Love Like Pepper Spray

(from “Grayscale, You in Black)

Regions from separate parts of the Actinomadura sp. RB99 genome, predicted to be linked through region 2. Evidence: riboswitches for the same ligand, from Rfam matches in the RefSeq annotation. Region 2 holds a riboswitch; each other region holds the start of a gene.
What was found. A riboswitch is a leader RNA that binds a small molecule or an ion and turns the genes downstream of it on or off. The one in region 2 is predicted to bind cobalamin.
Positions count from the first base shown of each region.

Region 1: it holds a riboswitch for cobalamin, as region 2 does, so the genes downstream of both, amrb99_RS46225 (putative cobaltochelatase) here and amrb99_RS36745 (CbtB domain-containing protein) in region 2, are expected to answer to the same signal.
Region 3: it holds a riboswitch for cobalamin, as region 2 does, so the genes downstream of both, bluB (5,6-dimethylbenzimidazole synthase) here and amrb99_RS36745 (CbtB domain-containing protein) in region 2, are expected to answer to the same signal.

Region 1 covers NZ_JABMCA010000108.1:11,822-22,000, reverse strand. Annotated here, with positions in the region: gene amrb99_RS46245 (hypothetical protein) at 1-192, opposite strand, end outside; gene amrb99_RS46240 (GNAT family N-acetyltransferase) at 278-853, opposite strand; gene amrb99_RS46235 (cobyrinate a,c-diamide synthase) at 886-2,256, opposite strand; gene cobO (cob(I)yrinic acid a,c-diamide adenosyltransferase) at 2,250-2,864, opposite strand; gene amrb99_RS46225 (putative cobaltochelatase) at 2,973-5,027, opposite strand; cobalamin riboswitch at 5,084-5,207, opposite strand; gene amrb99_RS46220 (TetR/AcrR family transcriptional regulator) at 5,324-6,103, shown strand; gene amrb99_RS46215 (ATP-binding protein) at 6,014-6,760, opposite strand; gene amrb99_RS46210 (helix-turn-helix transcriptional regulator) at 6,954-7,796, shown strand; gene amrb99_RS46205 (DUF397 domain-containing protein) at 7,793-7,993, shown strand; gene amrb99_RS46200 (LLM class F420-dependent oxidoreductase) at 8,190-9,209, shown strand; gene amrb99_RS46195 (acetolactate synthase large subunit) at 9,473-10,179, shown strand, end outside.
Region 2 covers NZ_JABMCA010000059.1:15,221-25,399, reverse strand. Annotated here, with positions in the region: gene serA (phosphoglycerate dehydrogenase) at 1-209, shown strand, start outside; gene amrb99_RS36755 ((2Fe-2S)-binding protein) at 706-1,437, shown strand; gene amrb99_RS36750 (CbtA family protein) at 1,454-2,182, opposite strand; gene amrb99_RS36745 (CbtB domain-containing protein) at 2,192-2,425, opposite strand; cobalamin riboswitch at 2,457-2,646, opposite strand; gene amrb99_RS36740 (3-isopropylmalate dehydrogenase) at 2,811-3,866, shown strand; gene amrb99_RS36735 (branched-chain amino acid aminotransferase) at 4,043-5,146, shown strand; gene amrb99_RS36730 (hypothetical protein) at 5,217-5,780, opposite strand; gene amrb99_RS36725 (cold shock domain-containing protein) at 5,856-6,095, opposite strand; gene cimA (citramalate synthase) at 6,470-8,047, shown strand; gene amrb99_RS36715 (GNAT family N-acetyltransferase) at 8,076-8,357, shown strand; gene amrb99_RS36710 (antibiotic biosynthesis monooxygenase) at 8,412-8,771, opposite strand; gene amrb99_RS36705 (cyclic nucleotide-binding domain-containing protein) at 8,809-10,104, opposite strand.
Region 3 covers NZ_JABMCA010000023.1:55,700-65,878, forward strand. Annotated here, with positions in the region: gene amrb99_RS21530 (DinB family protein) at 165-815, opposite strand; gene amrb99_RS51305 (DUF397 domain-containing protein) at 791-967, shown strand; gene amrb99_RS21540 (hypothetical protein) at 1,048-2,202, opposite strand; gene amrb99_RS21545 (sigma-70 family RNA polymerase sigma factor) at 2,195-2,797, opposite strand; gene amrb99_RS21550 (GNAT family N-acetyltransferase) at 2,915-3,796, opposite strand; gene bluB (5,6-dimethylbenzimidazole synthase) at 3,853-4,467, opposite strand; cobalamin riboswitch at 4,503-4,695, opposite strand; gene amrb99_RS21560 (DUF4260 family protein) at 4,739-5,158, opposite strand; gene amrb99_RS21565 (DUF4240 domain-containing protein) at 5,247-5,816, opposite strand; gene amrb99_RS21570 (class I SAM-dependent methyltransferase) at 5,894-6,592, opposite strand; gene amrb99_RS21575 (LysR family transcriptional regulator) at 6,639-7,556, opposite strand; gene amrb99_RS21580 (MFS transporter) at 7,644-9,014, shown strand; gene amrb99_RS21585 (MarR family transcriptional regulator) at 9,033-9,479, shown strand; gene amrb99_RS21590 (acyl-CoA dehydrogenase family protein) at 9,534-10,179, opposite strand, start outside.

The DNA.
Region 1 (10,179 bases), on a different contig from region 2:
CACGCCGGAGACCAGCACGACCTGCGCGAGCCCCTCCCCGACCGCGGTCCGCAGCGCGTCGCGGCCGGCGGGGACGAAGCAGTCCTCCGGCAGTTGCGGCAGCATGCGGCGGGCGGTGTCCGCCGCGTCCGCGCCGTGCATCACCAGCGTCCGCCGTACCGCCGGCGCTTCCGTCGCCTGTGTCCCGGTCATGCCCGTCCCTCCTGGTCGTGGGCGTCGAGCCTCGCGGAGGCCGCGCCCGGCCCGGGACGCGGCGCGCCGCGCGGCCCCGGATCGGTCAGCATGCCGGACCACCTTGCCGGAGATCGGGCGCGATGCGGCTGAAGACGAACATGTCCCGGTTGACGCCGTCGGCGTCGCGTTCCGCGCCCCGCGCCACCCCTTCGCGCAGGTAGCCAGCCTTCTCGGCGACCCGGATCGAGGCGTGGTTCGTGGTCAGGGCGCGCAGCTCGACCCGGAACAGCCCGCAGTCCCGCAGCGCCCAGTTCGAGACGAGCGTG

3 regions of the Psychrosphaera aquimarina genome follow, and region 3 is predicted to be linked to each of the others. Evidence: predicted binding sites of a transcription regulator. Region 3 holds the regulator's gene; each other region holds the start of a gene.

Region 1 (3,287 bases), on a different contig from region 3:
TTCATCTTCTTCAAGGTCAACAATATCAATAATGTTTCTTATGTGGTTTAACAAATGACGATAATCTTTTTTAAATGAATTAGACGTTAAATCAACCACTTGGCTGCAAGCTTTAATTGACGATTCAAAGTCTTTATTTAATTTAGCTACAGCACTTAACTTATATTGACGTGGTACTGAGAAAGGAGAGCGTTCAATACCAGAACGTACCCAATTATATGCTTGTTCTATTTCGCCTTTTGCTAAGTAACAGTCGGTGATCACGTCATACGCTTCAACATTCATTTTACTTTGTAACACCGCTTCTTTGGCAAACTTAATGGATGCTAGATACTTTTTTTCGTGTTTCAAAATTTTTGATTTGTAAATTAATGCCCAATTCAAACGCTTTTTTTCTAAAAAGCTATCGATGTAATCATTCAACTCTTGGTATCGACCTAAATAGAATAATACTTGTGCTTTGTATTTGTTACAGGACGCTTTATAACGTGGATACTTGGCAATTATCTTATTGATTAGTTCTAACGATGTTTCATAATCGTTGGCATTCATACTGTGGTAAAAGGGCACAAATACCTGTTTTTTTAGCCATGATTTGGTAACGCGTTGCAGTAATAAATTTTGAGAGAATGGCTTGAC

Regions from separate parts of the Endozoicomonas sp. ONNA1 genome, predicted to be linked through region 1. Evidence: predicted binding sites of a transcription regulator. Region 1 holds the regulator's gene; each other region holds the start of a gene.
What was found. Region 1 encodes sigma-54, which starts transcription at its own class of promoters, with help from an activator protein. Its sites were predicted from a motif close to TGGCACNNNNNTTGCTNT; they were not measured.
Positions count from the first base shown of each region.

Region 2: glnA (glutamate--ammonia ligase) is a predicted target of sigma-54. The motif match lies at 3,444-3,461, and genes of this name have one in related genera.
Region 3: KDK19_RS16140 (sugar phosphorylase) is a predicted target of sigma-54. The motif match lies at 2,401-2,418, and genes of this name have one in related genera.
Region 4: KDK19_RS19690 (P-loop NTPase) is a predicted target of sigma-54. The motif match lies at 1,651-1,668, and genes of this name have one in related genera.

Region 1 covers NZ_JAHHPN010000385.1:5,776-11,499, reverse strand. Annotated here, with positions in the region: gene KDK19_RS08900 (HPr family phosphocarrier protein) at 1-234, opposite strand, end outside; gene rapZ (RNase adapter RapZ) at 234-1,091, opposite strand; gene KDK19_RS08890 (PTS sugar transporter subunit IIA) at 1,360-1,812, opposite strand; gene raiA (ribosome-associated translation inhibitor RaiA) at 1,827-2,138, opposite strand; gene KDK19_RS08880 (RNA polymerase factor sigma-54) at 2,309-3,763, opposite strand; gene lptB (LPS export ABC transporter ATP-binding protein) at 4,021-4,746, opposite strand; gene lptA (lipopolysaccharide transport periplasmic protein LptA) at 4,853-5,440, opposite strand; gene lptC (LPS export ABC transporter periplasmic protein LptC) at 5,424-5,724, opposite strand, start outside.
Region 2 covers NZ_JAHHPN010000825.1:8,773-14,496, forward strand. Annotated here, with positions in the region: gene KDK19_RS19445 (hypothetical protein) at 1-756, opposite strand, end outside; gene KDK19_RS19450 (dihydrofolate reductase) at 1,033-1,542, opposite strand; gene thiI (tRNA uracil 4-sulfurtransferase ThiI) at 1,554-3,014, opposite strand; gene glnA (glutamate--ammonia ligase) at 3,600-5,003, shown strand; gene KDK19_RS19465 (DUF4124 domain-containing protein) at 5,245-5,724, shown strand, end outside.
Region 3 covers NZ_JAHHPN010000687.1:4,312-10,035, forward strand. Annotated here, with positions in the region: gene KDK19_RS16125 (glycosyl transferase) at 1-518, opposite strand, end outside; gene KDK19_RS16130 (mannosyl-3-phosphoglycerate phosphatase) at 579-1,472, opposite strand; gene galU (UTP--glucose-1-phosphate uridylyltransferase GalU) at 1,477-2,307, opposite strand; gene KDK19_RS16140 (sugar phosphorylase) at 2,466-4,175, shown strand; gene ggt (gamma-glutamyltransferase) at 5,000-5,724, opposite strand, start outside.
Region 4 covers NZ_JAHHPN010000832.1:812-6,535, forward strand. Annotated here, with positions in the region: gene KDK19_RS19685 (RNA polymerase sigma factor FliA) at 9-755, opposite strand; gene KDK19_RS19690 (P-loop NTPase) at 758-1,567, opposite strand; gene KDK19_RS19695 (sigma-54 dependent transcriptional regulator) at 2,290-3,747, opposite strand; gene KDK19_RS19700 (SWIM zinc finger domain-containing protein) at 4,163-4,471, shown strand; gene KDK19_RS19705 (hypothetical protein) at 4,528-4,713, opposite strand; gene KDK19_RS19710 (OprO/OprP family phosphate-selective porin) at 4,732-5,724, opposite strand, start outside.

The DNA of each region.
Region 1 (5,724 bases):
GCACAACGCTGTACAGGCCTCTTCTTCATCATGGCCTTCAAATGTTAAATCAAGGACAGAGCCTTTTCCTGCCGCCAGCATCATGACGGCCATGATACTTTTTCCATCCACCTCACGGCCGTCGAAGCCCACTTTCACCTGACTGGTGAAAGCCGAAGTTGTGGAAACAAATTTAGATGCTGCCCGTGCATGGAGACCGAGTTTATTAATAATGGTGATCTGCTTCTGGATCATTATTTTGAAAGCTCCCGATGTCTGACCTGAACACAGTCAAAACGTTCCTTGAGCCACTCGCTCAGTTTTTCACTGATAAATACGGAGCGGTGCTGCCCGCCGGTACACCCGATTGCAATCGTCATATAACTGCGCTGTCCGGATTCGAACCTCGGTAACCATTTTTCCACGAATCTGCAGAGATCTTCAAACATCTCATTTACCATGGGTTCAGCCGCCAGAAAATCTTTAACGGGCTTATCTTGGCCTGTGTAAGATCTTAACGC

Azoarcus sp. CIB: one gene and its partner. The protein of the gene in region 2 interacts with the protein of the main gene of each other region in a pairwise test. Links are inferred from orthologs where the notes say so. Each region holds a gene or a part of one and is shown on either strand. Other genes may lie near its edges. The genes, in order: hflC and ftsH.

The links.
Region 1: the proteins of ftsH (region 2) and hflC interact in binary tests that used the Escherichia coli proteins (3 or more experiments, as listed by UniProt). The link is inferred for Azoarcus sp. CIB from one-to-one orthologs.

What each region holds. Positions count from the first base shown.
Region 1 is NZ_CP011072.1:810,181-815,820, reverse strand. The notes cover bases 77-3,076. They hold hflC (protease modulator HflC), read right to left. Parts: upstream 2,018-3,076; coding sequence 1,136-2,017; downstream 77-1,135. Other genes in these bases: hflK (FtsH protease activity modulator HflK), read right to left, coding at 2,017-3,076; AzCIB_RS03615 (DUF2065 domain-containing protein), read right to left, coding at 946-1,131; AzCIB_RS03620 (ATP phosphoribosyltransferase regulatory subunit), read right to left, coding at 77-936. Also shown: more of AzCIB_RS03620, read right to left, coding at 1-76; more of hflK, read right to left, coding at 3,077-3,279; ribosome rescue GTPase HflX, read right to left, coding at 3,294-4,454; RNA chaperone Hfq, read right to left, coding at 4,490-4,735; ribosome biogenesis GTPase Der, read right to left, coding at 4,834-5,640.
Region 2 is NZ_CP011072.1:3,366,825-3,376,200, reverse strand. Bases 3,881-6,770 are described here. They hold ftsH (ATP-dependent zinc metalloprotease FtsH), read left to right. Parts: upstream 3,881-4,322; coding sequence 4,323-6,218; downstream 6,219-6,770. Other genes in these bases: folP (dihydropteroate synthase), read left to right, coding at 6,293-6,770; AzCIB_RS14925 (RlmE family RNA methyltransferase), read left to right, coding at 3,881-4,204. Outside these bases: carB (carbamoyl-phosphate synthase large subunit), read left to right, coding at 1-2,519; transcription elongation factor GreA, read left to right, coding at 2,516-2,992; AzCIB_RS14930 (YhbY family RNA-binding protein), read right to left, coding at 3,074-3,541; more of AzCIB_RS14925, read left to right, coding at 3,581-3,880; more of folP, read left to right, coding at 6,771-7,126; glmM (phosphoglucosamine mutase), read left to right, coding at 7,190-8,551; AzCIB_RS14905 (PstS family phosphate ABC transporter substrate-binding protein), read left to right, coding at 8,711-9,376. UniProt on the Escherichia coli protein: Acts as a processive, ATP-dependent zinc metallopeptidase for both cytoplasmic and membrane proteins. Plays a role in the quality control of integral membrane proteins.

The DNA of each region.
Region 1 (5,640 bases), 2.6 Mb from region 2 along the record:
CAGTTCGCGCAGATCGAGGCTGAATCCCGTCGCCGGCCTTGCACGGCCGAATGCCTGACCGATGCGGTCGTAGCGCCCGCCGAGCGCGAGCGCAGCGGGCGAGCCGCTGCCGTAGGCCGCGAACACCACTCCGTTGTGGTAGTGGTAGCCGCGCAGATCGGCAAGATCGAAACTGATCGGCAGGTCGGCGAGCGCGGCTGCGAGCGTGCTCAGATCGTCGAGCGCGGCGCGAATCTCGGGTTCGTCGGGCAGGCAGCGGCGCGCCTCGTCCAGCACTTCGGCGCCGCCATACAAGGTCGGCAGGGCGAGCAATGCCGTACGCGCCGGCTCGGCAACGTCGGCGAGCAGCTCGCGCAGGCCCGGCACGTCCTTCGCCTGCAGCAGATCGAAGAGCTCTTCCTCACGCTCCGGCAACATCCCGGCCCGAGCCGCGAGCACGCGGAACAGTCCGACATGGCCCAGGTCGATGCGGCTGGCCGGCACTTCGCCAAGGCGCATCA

She had been screaming for nearly two hours without breaks, to the point where there were only faint traces of her voice remaining in the back of her throat. Tears flowed unchecked down her face and onto her chest. There was some jostling in front of her, as there always was at one of these marches. A man had dropped one end of the giant banner he was carrying splashed with the words “No Justice, No Peace” in red paint, and he was struggling to pick it up before other protesters started to step on it in their haste to keep up with the crowds marching towards the White House. She bent down to pick up one end of the sign and straightened up to hand it to him. And she thought to herself, what if this was him? Him of the glaringly white eyes threatening to release a flood of anguish and pure rage at any moment. Him of the muscular back and the smooth baritone that belonged on her grandmother’s record player. Black love. They could pose like one of those paintings of half-naked couples draped in some printed fabric that Muhammed, her Afrocentric neighbor was always trying to sell her. And they would laugh at how silly it all was. But then she looked at him. She realized that they could be very happy together, and perhaps produce a few little ones. But then these babies would grow up, and they would have to have the talk with a capital ‘t.’ About how their overdose of melanin made them susceptible to squint-eyed suspicion and groping and hate being spat out constantly, and actual spit. She looked at him, and was about to ask if he would like to get together and make mini-freedom fighters like themselves. But she was struggling with the urge to wail to the sky, so instead she said: “Great night for a riot, isn’t it?”

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